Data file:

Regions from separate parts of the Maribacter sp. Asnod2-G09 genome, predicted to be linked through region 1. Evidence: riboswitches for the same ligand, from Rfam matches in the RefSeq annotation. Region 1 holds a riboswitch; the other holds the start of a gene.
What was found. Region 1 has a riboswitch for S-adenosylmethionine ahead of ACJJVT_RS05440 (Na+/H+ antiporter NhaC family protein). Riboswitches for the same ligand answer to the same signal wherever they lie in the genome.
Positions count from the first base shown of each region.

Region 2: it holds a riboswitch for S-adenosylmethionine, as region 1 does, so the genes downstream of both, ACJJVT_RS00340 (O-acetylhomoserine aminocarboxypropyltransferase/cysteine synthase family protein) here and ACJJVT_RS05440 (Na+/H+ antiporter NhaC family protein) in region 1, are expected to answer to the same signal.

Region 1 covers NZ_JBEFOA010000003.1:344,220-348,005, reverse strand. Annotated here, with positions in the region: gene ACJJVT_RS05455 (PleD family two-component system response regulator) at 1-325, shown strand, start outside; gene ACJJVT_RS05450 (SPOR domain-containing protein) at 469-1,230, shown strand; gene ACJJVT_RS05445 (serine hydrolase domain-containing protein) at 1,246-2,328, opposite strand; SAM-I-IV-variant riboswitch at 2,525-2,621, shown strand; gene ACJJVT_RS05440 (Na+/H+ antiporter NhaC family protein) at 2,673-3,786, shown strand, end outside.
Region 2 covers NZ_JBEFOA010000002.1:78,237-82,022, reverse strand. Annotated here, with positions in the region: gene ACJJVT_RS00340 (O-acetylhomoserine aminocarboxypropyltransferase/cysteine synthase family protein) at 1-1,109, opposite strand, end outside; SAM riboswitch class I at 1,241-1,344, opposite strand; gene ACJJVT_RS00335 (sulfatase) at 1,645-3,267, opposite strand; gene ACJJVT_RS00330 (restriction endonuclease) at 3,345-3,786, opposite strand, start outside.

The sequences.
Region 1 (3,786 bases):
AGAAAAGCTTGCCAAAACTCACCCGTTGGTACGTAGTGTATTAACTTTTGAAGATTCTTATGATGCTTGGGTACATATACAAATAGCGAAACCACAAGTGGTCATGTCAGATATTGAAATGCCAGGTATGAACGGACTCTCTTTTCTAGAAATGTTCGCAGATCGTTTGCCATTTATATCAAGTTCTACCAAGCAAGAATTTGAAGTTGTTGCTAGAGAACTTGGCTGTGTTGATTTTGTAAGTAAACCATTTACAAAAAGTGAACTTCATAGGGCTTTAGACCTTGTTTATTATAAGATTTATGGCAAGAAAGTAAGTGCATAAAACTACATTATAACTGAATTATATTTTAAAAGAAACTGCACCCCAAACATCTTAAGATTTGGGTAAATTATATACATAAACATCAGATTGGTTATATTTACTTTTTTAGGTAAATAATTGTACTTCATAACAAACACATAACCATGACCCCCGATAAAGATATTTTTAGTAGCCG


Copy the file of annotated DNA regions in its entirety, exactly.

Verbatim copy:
Regions from separate parts of the Maribacter sp. Asnod2-G09 genome, predicted to be linked through region 1. Evidence: riboswitches for the same ligand, from Rfam matches in the RefSeq annotation. Region 1 holds a riboswitch; the other holds the start of a gene.
What was found. Region 1 has a riboswitch for S-adenosylmethionine ahead of ACJJVT_RS05440 (Na+/H+ antiporter NhaC family protein). Riboswitches for the same ligand answer to the same signal wherever they lie in the genome.
Positions count from the first base shown of each region.

Region 2: it holds a riboswitch for S-adenosylmethionine, as region 1 does, so the genes downstream of both, ACJJVT_RS00340 (O-acetylhomoserine aminocarboxypropyltransferase/cysteine synthase family protein) here and ACJJVT_RS05440 (Na+/H+ antiporter NhaC family protein) in region 1, are expected to answer to the same signal.

Region 1 covers NZ_JBEFOA010000003.1:344,220-348,005, reverse strand. Annotated here, with positions in the region: gene ACJJVT_RS05455 (PleD family two-component system response regulator) at 1-325, shown strand, start outside; gene ACJJVT_RS05450 (SPOR domain-containing protein) at 469-1,230, shown strand; gene ACJJVT_RS05445 (serine hydrolase domain-containing protein) at 1,246-2,328, opposite strand; SAM-I-IV-variant riboswitch at 2,525-2,621, shown strand; gene ACJJVT_RS05440 (Na+/H+ antiporter NhaC family protein) at 2,673-3,786, shown strand, end outside.
Region 2 covers NZ_JBEFOA010000002.1:78,237-82,022, reverse strand. Annotated here, with positions in the region: gene ACJJVT_RS00340 (O-acetylhomoserine aminocarboxypropyltransferase/cysteine synthase family protein) at 1-1,109, opposite strand, end outside; SAM riboswitch class I at 1,241-1,344, opposite strand; gene ACJJVT_RS00335 (sulfatase) at 1,645-3,267, opposite strand; gene ACJJVT_RS00330 (restriction endonuclease) at 3,345-3,786, opposite strand, start outside.

The sequences.
Region 1 (3,786 bases):
AGAAAAGCTTGCCAAAACTCACCCGTTGGTACGTAGTGTATTAACTTTTGAAGATTCTTATGATGCTTGGGTACATATACAAATAGCGAAACCACAAGTGGTCATGTCAGATATTGAAATGCCAGGTATGAACGGACTCTCTTTTCTAGAAATGTTCGCAGATCGTTTGCCATTTATATCAAGTTCTACCAAGCAAGAATTTGAAGTTGTTGCTAGAGAACTTGGCTGTGTTGATTTTGTAAGTAAACCATTTACAAAAAGTGAACTTCATAGGGCTTTAGACCTTGTTTATTATAAGATTTATGGCAAGAAAGTAAGTGCATAAAACTACATTATAACTGAATTATATTTTAAAAGAAACTGCACCCCAAACATCTTAAGATTTGGGTAAATTATATACATAAACATCAGATTGGTTATATTTACTTTTTTAGGTAAATAATTGTACTTCATAACAAACACATAACCATGACCCCCGATAAAGATATTTTTAGTAGCCG